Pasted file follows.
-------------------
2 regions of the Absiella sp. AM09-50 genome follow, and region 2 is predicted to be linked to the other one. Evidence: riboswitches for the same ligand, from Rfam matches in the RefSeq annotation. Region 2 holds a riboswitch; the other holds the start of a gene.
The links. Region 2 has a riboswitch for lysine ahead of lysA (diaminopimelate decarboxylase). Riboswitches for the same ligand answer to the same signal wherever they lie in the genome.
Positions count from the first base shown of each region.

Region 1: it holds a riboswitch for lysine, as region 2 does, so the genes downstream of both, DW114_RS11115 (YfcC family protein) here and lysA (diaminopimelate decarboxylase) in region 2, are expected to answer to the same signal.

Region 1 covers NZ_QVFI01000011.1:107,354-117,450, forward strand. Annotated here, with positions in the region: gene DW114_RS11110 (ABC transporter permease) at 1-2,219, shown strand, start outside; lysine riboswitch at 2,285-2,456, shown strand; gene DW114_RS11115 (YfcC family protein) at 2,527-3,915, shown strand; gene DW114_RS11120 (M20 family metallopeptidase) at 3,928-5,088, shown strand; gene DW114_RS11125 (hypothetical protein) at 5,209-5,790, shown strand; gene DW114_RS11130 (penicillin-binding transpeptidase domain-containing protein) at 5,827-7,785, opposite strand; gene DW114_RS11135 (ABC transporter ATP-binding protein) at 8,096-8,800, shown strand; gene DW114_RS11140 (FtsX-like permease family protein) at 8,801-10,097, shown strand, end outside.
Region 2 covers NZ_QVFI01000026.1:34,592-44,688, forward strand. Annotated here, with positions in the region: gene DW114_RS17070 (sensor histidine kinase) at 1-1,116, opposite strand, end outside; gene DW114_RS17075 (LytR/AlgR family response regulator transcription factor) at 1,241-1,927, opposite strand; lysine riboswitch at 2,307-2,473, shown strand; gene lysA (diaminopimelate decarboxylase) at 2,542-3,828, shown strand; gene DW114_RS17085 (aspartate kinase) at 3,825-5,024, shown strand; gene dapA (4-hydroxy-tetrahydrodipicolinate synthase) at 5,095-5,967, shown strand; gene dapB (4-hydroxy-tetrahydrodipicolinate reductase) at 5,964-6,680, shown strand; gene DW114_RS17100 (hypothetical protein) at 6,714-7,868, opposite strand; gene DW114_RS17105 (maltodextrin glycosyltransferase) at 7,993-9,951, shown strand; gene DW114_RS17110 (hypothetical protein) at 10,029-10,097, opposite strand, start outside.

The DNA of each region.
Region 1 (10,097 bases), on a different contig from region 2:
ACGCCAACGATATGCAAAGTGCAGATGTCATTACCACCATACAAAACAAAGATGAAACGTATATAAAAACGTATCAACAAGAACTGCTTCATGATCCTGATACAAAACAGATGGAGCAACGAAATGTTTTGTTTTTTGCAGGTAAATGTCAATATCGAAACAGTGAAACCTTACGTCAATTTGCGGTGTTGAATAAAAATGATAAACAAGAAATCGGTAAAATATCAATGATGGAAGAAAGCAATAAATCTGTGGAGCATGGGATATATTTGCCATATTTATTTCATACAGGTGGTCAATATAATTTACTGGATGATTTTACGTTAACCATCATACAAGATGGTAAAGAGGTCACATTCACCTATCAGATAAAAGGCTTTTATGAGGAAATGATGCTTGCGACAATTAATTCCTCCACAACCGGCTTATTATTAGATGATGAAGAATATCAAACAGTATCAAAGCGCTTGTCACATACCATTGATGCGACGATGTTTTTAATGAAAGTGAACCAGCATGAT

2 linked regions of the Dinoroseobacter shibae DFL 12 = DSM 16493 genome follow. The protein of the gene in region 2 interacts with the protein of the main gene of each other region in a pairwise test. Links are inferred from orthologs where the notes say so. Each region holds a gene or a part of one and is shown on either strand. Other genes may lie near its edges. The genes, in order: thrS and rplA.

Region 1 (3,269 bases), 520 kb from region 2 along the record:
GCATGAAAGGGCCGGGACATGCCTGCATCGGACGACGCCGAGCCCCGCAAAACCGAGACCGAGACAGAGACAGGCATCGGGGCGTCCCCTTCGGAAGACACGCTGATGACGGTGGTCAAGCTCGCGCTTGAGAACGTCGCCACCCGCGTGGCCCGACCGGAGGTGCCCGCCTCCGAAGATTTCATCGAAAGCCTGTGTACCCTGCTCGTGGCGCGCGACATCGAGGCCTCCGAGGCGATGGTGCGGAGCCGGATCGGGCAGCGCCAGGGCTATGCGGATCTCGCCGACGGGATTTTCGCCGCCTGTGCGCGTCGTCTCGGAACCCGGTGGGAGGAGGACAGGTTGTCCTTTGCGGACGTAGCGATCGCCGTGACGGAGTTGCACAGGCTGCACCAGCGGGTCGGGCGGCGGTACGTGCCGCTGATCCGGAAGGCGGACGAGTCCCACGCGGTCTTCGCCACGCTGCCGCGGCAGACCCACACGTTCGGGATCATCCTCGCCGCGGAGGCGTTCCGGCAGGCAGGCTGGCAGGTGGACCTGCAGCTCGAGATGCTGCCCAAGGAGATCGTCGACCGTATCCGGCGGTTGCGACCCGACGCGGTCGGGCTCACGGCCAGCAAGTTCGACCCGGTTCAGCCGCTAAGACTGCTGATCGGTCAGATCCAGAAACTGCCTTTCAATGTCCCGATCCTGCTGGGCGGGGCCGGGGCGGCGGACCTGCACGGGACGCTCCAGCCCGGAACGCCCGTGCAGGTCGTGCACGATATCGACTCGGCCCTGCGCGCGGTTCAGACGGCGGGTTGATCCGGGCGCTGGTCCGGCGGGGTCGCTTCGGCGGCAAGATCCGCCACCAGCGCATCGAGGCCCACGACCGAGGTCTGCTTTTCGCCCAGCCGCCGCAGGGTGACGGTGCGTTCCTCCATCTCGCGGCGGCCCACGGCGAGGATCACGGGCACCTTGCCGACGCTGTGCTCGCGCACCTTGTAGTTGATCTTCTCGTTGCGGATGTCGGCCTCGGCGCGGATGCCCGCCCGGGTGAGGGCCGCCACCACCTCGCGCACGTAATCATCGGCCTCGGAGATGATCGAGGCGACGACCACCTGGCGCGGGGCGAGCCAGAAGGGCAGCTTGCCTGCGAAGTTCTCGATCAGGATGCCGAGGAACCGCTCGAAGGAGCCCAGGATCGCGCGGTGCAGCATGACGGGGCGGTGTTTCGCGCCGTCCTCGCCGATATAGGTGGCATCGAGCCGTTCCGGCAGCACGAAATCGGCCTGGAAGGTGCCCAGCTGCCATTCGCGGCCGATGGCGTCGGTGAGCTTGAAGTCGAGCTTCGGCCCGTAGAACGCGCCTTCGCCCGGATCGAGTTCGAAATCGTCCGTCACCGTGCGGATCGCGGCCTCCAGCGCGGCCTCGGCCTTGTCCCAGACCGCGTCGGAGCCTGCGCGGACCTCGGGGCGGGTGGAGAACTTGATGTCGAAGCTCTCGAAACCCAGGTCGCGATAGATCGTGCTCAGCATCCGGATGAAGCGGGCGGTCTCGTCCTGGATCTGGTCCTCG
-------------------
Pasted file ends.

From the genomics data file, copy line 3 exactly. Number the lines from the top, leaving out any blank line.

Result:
Positions count from the first base shown of each region.